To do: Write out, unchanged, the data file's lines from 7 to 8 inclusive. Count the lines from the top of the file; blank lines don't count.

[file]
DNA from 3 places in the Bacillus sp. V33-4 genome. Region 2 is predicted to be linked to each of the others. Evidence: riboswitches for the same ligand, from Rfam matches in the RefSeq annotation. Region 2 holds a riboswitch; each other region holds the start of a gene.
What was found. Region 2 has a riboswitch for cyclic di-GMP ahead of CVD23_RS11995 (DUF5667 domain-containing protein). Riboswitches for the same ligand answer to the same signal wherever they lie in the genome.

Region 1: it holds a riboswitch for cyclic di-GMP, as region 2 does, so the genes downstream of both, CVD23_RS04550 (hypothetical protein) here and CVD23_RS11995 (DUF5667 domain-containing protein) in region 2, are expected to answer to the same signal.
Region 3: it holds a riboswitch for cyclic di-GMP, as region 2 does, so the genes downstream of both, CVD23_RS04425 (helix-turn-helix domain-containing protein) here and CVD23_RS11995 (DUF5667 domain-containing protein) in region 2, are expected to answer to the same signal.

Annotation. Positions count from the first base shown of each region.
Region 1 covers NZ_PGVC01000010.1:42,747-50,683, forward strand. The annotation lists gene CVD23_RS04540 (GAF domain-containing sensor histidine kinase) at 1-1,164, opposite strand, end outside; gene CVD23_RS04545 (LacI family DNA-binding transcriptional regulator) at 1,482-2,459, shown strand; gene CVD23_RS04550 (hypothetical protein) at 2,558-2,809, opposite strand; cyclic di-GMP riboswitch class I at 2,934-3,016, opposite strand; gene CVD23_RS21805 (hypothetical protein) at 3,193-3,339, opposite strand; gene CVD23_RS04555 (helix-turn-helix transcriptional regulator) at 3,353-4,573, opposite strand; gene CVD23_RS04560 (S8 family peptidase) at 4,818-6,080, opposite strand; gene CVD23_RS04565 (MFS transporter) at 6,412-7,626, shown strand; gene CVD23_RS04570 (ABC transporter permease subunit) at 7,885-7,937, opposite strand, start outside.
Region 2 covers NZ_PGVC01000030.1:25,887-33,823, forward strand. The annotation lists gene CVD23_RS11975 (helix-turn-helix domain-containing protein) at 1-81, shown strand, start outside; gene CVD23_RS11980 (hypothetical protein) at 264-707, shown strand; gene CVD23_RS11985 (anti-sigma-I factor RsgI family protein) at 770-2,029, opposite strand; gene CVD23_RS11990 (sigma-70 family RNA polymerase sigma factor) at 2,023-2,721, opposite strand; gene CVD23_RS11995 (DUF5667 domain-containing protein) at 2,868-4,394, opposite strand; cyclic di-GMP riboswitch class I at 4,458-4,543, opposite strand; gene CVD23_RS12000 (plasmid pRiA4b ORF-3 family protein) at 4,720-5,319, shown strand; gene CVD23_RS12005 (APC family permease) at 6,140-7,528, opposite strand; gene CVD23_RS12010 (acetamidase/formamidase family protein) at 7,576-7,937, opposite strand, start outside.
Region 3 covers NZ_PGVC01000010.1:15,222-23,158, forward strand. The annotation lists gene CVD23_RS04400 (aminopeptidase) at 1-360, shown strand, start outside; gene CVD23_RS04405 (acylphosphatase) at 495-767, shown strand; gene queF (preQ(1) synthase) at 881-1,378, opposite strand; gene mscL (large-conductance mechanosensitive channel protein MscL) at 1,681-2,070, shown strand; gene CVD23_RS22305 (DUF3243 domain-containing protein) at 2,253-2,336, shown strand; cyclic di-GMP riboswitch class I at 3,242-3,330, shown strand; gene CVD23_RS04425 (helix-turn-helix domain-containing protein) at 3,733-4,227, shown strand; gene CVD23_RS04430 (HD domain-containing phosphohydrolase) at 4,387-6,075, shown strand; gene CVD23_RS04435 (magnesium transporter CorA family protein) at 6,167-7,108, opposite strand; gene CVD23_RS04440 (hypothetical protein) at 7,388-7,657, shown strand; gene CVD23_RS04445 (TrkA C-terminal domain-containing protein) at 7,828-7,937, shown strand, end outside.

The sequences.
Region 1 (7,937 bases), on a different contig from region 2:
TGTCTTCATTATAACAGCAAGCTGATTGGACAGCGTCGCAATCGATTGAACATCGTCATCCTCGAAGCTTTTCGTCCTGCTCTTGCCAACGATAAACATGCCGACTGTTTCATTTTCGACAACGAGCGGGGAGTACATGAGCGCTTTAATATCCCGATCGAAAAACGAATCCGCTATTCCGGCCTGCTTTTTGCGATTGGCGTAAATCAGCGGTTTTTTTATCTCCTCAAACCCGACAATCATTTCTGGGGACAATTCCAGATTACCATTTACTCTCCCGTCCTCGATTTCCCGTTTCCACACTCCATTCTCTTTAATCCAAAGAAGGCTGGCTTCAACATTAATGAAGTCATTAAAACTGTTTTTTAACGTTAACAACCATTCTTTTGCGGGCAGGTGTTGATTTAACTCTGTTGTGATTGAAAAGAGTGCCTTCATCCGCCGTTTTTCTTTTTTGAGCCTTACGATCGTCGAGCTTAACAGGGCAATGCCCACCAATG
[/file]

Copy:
Region 2 covers NZ_PGVC01000030.1:25,887-33,823, forward strand. The annotation lists gene CVD23_RS11975 (helix-turn-helix domain-containing protein) at 1-81, shown strand, start outside; gene CVD23_RS11980 (hypothetical protein) at 264-707, shown strand; gene CVD23_RS11985 (anti-sigma-I factor RsgI family protein) at 770-2,029, opposite strand; gene CVD23_RS11990 (sigma-70 family RNA polymerase sigma factor) at 2,023-2,721, opposite strand; gene CVD23_RS11995 (DUF5667 domain-containing protein) at 2,868-4,394, opposite strand; cyclic di-GMP riboswitch class I at 4,458-4,543, opposite strand; gene CVD23_RS12000 (plasmid pRiA4b ORF-3 family protein) at 4,720-5,319, shown strand; gene CVD23_RS12005 (APC family permease) at 6,140-7,528, opposite strand; gene CVD23_RS12010 (acetamidase/formamidase family protein) at 7,576-7,937, opposite strand, start outside.
Region 3 covers NZ_PGVC01000010.1:15,222-23,158, forward strand. The annotation lists gene CVD23_RS04400 (aminopeptidase) at 1-360, shown strand, start outside; gene CVD23_RS04405 (acylphosphatase) at 495-767, shown strand; gene queF (preQ(1) synthase) at 881-1,378, opposite strand; gene mscL (large-conductance mechanosensitive channel protein MscL) at 1,681-2,070, shown strand; gene CVD23_RS22305 (DUF3243 domain-containing protein) at 2,253-2,336, shown strand; cyclic di-GMP riboswitch class I at 3,242-3,330, shown strand; gene CVD23_RS04425 (helix-turn-helix domain-containing protein) at 3,733-4,227, shown strand; gene CVD23_RS04430 (HD domain-containing phosphohydrolase) at 4,387-6,075, shown strand; gene CVD23_RS04435 (magnesium transporter CorA family protein) at 6,167-7,108, opposite strand; gene CVD23_RS04440 (hypothetical protein) at 7,388-7,657, shown strand; gene CVD23_RS04445 (TrkA C-terminal domain-containing protein) at 7,828-7,937, shown strand, end outside.